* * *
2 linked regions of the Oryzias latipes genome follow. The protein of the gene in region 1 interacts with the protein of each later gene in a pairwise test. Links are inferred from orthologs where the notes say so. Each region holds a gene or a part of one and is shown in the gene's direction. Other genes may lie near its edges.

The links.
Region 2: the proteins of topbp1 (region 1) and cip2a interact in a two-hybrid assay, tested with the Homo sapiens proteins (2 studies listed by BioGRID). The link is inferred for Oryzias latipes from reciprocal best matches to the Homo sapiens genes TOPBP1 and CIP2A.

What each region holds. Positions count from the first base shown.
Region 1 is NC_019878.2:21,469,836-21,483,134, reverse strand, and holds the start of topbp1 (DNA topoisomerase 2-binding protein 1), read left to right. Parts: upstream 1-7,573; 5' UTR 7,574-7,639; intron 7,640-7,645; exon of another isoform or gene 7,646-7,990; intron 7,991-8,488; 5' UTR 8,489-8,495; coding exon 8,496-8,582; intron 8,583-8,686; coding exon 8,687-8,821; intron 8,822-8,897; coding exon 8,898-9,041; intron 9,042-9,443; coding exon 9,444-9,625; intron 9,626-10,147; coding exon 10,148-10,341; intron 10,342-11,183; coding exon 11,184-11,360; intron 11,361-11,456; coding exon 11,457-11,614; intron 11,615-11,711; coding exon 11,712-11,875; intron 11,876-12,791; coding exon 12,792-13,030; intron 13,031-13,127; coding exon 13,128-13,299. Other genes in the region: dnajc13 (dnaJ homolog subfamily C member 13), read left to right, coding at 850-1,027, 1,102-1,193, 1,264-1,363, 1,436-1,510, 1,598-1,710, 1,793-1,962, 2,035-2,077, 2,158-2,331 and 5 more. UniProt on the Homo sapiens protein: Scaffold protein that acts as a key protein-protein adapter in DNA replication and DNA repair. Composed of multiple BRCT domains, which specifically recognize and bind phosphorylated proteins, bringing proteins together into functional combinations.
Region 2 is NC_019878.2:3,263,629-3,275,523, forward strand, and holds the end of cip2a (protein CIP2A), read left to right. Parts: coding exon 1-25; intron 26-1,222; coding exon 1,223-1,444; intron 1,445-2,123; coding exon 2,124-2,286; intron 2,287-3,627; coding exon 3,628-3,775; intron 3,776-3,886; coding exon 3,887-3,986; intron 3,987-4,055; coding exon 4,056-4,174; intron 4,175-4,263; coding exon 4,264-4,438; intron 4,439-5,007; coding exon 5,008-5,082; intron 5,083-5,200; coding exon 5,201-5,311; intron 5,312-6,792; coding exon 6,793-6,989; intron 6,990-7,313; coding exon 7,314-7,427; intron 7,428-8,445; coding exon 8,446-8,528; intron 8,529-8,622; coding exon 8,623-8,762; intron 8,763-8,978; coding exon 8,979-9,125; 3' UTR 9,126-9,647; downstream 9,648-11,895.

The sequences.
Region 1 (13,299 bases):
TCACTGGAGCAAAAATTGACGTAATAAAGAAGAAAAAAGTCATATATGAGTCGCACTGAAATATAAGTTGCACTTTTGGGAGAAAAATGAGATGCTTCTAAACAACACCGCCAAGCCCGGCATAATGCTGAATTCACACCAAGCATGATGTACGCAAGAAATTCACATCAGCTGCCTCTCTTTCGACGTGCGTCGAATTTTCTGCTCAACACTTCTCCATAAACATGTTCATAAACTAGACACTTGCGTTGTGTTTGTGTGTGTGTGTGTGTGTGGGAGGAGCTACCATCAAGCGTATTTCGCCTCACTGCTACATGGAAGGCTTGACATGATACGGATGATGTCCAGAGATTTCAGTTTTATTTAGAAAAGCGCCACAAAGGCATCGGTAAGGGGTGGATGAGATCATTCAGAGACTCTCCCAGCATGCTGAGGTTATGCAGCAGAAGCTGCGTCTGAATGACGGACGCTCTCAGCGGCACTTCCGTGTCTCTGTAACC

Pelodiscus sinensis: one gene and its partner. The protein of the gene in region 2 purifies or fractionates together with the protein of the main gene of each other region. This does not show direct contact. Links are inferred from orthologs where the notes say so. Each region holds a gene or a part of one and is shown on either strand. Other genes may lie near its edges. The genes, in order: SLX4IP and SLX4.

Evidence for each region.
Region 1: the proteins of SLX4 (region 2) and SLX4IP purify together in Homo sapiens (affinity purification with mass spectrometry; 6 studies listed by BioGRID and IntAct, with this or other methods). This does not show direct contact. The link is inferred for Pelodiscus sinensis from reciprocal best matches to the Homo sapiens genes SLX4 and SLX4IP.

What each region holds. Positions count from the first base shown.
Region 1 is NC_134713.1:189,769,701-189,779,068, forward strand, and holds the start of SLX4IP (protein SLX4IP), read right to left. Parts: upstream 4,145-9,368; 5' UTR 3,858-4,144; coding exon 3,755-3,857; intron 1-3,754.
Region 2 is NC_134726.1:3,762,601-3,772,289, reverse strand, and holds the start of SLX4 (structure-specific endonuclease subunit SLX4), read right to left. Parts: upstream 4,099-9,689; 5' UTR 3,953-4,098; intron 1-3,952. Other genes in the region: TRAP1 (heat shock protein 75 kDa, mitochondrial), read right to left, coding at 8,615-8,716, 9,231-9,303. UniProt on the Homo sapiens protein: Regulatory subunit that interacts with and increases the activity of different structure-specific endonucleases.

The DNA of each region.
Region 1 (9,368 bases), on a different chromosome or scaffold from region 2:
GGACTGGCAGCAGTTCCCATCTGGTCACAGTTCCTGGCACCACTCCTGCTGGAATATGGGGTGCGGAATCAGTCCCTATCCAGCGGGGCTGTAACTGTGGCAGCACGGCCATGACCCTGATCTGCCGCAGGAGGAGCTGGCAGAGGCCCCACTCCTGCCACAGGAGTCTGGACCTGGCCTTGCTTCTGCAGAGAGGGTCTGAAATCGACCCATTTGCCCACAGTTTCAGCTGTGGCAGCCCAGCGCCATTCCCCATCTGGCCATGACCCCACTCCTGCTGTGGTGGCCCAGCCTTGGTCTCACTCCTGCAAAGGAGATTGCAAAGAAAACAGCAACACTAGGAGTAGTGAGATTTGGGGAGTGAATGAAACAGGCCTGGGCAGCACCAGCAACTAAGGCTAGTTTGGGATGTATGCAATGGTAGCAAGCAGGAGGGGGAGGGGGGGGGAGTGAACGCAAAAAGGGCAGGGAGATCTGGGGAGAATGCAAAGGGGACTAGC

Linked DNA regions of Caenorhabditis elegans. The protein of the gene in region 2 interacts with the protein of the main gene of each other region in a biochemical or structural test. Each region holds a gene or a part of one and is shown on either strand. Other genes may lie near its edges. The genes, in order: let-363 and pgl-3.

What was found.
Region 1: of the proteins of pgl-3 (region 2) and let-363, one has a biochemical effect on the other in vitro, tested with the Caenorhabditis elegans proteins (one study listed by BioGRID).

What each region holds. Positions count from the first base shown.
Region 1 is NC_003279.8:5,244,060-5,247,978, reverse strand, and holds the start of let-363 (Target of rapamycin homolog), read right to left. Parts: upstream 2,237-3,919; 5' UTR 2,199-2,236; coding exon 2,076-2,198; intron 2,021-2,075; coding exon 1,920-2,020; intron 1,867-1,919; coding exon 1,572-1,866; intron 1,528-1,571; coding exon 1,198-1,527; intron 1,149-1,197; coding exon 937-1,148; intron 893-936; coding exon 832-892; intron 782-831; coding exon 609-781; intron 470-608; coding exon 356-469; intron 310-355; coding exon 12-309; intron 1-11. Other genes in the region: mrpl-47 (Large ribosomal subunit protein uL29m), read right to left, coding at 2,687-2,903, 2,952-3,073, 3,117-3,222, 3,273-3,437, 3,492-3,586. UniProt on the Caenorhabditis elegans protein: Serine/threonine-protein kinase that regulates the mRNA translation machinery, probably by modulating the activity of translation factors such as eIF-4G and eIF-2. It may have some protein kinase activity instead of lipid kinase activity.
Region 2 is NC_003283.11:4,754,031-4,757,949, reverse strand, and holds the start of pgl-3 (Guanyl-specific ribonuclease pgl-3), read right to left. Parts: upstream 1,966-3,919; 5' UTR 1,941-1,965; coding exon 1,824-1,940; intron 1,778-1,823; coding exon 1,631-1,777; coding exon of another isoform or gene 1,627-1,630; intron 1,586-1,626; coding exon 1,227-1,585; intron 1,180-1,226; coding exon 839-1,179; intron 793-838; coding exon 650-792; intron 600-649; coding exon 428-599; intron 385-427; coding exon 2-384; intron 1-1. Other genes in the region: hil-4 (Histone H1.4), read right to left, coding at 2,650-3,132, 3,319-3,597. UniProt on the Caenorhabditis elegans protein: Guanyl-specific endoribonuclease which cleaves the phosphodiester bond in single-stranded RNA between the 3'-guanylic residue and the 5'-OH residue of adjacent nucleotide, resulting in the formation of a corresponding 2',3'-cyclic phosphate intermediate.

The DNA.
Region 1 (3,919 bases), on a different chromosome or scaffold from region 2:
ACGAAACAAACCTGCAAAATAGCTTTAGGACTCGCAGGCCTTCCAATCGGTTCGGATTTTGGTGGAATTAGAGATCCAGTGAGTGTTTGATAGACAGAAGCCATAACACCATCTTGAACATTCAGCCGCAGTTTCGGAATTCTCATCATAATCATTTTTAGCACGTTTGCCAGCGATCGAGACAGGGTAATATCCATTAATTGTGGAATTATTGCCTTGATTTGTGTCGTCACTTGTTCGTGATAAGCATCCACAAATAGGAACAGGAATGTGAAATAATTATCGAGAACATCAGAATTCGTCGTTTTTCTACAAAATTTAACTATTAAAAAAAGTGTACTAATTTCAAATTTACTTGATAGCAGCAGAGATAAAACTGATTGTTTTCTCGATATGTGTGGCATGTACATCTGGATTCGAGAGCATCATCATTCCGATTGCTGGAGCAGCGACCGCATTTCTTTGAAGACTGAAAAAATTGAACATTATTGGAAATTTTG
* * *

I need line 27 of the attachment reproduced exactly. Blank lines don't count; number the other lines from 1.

ACGAAACAAACCTGCAAAATAGCTTTAGGACTCGCAGGCCTTCCAATCGGTTCGGATTTTGGTGGAATTAGAGATCCAGTGAGTGTTTGATAGACAGAAGCCATAACACCATCTTGAACATTCAGCCGCAGTTTCGGAATTCTCATCATAATCATTTTTAGCACGTTTGCCAGCGATCGAGACAGGGTAATATCCATTAATTGTGGAATTATTGCCTTGATTTGTGTCGTCACTTGTTCGTGATAAGCATCCACAAATAGGAACAGGAATGTGAAATAATTATCGAGAACATCAGAATTCGTCGTTTTTCTACAAAATTTAACTATTAAAAAAAGTGTACTAATTTCAAATTTACTTGATAGCAGCAGAGATAAAACTGATTGTTTTCTCGATATGTGTGGCATGTACATCTGGATTCGAGAGCATCATCATTCCGATTGCTGGAGCAGCGACCGCATTTCTTTGAAGACTGAAAAAATTGAACATTATTGGAAATTTTG